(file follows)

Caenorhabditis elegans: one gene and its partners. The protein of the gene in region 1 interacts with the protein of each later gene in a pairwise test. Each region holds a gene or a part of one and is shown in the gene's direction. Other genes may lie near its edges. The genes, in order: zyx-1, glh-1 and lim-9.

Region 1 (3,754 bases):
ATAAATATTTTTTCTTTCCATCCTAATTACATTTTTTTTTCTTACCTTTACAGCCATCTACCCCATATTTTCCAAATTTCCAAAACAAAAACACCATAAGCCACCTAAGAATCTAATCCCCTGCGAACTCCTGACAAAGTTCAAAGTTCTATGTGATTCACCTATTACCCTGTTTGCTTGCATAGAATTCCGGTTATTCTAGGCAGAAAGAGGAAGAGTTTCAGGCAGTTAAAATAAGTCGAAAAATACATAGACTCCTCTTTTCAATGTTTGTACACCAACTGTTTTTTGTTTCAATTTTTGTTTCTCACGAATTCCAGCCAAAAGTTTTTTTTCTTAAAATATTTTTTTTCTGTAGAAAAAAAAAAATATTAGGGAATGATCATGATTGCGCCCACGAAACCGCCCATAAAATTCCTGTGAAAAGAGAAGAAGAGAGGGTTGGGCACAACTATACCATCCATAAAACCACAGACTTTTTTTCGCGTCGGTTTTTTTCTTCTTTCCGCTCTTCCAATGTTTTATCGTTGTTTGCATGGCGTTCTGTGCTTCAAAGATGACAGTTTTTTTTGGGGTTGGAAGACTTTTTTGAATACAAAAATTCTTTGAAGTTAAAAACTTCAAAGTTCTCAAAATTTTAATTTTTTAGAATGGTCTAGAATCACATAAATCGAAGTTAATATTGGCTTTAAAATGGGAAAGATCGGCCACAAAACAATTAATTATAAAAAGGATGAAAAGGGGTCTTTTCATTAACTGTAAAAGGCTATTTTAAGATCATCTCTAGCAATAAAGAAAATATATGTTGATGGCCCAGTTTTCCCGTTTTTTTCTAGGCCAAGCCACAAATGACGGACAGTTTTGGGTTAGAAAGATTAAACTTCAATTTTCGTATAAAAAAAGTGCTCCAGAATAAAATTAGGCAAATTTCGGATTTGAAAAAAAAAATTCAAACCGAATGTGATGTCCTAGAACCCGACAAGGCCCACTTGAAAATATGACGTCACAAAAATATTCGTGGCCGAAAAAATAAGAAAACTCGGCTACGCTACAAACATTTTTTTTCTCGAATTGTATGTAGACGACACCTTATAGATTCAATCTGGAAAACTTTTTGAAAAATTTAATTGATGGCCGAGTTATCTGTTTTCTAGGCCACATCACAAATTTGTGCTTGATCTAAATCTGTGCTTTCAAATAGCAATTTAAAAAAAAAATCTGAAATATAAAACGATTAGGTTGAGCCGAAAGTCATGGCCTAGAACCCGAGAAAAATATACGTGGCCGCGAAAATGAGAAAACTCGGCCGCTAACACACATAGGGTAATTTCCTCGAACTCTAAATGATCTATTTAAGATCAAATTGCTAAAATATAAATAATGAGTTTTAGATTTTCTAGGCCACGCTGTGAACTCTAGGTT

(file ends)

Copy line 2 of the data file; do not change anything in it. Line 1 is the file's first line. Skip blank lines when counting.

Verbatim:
Region 1 (3,754 bases):